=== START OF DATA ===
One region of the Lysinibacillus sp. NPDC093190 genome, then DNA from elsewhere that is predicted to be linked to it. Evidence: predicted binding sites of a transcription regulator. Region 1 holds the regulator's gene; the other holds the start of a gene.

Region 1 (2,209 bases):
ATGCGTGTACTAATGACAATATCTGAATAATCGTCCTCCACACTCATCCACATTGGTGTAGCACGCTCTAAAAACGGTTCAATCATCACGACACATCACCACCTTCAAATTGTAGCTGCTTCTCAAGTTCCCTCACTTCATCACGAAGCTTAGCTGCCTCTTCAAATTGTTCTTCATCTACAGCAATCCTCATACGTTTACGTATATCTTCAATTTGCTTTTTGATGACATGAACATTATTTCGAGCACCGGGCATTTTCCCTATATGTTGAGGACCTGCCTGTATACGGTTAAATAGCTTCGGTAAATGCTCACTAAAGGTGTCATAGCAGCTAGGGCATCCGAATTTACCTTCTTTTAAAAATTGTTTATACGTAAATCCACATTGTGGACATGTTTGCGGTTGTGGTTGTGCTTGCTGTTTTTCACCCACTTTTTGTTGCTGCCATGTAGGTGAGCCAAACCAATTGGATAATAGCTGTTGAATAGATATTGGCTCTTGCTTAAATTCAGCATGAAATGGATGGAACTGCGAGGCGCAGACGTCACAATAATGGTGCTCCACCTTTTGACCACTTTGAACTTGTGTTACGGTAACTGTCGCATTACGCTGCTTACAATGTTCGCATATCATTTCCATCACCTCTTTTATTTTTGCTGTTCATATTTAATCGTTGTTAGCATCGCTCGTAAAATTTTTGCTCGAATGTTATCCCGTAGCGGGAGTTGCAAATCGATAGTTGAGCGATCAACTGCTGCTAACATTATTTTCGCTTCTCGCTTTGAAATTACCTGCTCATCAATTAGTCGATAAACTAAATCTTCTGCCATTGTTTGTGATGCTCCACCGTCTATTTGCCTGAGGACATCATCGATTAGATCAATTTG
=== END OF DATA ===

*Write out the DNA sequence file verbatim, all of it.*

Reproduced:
One region of the Lysinibacillus sp. NPDC093190 genome, then DNA from elsewhere that is predicted to be linked to it. Evidence: predicted binding sites of a transcription regulator. Region 1 holds the regulator's gene; the other holds the start of a gene.

Region 1 (2,209 bases):
ATGCGTGTACTAATGACAATATCTGAATAATCGTCCTCCACACTCATCCACATTGGTGTAGCACGCTCTAAAAACGGTTCAATCATCACGACACATCACCACCTTCAAATTGTAGCTGCTTCTCAAGTTCCCTCACTTCATCACGAAGCTTAGCTGCCTCTTCAAATTGTTCTTCATCTACAGCAATCCTCATACGTTTACGTATATCTTCAATTTGCTTTTTGATGACATGAACATTATTTCGAGCACCGGGCATTTTCCCTATATGTTGAGGACCTGCCTGTATACGGTTAAATAGCTTCGGTAAATGCTCACTAAAGGTGTCATAGCAGCTAGGGCATCCGAATTTACCTTCTTTTAAAAATTGTTTATACGTAAATCCACATTGTGGACATGTTTGCGGTTGTGGTTGTGCTTGCTGTTTTTCACCCACTTTTTGTTGCTGCCATGTAGGTGAGCCAAACCAATTGGATAATAGCTGTTGAATAGATATTGGCTCTTGCTTAAATTCAGCATGAAATGGATGGAACTGCGAGGCGCAGACGTCACAATAATGGTGCTCCACCTTTTGACCACTTTGAACTTGTGTTACGGTAACTGTCGCATTACGCTGCTTACAATGTTCGCATATCATTTCCATCACCTCTTTTATTTTTGCTGTTCATATTTAATCGTTGTTAGCATCGCTCGTAAAATTTTTGCTCGAATGTTATCCCGTAGCGGGAGTTGCAAATCGATAGTTGAGCGATCAACTGCTGCTAACATTATTTTCGCTTCTCGCTTTGAAATTACCTGCTCATCAATTAGTCGATAAACTAAATCTTCTGCCATTGTTTGTGATGCTCCACCGTCTATTTGCCTGAGGACATCATCGATTAGATCAATTTG